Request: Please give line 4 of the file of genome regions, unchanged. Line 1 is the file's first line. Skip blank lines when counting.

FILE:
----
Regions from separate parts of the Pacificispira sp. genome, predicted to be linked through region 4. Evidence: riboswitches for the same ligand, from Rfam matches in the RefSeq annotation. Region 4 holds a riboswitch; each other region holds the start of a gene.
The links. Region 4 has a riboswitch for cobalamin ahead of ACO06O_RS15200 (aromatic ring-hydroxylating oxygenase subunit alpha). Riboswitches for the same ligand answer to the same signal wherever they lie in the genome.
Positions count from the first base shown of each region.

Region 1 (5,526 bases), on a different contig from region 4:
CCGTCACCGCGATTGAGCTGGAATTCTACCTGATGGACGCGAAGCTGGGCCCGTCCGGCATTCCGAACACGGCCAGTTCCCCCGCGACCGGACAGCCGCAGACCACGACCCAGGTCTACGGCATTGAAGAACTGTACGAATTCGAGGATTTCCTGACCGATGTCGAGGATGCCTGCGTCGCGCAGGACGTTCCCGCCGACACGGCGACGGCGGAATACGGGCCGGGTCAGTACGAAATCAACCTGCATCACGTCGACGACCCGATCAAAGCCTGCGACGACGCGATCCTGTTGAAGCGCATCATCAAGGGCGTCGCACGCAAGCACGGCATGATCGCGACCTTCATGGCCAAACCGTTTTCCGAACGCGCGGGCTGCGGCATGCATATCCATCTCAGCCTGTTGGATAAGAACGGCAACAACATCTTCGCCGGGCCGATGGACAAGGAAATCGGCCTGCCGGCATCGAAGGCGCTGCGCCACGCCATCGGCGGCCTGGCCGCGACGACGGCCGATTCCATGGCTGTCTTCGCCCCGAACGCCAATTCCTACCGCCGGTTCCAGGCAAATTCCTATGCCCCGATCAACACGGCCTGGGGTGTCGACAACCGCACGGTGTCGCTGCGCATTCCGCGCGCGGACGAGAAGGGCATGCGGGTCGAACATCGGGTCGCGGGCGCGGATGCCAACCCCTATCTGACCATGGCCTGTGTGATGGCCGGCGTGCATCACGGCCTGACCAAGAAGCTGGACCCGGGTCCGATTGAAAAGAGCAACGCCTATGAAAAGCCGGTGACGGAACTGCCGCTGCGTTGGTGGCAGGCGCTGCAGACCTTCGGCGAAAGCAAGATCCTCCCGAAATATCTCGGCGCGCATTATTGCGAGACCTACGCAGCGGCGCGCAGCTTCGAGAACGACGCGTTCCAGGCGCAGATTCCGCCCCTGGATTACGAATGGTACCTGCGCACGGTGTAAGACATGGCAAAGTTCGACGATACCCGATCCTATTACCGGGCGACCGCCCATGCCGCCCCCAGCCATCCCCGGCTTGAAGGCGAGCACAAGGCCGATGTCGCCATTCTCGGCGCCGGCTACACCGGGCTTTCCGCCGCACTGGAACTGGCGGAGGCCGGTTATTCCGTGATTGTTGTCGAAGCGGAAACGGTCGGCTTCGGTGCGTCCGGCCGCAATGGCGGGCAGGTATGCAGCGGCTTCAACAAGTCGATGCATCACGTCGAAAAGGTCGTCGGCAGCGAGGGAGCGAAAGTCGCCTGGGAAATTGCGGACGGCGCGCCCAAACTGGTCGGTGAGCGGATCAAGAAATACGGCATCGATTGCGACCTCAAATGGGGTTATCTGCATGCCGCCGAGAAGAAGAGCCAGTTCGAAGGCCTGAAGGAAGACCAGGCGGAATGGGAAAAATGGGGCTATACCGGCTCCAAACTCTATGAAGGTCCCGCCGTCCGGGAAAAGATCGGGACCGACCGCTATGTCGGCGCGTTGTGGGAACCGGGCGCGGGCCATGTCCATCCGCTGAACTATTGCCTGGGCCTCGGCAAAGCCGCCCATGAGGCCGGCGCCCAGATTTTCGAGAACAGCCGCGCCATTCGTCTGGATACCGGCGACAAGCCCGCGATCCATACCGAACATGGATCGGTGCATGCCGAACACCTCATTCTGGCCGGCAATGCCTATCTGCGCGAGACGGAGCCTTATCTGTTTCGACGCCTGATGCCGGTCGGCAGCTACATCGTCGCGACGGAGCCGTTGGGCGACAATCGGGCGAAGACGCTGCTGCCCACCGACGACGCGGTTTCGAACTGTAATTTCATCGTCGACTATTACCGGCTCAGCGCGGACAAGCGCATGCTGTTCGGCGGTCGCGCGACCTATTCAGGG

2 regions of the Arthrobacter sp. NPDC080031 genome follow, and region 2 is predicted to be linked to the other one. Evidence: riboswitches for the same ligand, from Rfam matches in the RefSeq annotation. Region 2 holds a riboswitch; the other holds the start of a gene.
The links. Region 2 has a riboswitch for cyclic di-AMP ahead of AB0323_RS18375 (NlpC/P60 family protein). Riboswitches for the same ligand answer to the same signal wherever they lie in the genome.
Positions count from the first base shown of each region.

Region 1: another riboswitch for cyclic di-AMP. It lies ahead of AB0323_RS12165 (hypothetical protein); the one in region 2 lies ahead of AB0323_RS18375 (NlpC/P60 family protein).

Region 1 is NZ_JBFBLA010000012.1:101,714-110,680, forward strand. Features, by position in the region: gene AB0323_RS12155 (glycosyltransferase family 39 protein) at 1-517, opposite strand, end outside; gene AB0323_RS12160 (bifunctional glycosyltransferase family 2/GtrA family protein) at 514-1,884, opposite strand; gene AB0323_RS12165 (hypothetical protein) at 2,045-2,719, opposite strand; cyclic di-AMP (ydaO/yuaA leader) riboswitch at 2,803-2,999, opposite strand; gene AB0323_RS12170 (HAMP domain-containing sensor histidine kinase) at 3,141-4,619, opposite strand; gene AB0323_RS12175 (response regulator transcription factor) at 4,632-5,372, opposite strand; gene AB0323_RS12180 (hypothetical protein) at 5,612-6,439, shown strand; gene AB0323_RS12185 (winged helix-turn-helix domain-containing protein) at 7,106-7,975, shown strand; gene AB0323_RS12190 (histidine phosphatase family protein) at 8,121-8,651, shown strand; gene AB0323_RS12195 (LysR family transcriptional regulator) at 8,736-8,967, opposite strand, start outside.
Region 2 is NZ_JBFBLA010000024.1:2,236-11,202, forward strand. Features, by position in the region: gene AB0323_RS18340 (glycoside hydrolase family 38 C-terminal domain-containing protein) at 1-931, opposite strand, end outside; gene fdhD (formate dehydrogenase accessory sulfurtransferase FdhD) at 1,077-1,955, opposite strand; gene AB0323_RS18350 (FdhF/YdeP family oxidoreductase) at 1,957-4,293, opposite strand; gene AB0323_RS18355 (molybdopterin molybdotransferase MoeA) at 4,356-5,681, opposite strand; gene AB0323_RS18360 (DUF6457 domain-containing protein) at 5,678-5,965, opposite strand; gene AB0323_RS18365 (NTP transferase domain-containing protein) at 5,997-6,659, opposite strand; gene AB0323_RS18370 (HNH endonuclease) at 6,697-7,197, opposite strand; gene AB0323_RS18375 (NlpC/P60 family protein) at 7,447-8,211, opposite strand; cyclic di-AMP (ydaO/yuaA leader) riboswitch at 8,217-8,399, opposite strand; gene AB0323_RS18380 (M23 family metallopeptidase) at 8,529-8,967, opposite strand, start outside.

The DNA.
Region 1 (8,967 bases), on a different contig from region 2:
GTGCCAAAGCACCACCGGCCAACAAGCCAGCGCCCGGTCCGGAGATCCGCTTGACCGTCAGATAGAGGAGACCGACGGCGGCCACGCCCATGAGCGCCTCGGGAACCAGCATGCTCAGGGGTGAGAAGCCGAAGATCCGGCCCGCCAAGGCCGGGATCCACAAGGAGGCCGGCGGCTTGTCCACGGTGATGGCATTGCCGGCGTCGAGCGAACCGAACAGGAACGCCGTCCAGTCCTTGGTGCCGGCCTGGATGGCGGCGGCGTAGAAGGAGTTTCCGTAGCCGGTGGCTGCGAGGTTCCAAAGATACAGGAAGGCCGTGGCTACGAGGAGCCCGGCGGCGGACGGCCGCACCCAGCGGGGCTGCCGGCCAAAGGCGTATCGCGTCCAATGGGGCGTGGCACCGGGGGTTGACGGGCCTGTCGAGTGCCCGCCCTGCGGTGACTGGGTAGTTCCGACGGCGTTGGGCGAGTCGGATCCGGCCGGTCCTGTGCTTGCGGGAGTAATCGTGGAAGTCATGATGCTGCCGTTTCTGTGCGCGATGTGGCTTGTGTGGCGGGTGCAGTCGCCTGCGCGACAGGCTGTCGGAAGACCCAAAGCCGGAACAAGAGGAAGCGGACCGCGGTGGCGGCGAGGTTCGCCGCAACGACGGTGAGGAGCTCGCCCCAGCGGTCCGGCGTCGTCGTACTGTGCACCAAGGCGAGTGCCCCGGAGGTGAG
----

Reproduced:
Region 1 (5,526 bases), on a different contig from region 4: